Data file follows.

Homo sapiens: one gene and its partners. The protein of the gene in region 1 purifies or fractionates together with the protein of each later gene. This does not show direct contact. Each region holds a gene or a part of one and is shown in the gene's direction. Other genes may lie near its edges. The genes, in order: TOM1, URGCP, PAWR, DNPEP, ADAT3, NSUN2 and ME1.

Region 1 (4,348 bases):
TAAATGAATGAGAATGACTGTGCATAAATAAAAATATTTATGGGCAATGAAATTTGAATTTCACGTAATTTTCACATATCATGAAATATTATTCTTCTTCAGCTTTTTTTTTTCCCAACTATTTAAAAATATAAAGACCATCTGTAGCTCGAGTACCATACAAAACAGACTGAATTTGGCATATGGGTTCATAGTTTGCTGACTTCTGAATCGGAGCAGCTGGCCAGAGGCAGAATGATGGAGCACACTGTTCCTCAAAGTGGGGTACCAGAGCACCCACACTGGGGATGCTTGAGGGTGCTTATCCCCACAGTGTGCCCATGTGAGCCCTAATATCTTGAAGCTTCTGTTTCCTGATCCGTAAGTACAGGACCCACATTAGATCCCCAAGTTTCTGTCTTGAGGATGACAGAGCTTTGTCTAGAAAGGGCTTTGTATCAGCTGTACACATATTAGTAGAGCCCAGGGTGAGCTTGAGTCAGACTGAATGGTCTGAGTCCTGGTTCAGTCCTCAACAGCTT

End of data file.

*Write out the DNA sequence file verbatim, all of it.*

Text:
Homo sapiens: one gene and its partners. The protein of the gene in region 1 purifies or fractionates together with the protein of each later gene. This does not show direct contact. Each region holds a gene or a part of one and is shown in the gene's direction. Other genes may lie near its edges. The genes, in order: TOM1, URGCP, PAWR, DNPEP, ADAT3, NSUN2 and ME1.

Region 1 (4,348 bases):
TAAATGAATGAGAATGACTGTGCATAAATAAAAATATTTATGGGCAATGAAATTTGAATTTCACGTAATTTTCACATATCATGAAATATTATTCTTCTTCAGCTTTTTTTTTTCCCAACTATTTAAAAATATAAAGACCATCTGTAGCTCGAGTACCATACAAAACAGACTGAATTTGGCATATGGGTTCATAGTTTGCTGACTTCTGAATCGGAGCAGCTGGCCAGAGGCAGAATGATGGAGCACACTGTTCCTCAAAGTGGGGTACCAGAGCACCCACACTGGGGATGCTTGAGGGTGCTTATCCCCACAGTGTGCCCATGTGAGCCCTAATATCTTGAAGCTTCTGTTTCCTGATCCGTAAGTACAGGACCCACATTAGATCCCCAAGTTTCTGTCTTGAGGATGACAGAGCTTTGTCTAGAAAGGGCTTTGTATCAGCTGTACACATATTAGTAGAGCCCAGGGTGAGCTTGAGTCAGACTGAATGGTCTGAGTCCTGGTTCAGTCCTCAACAGCTT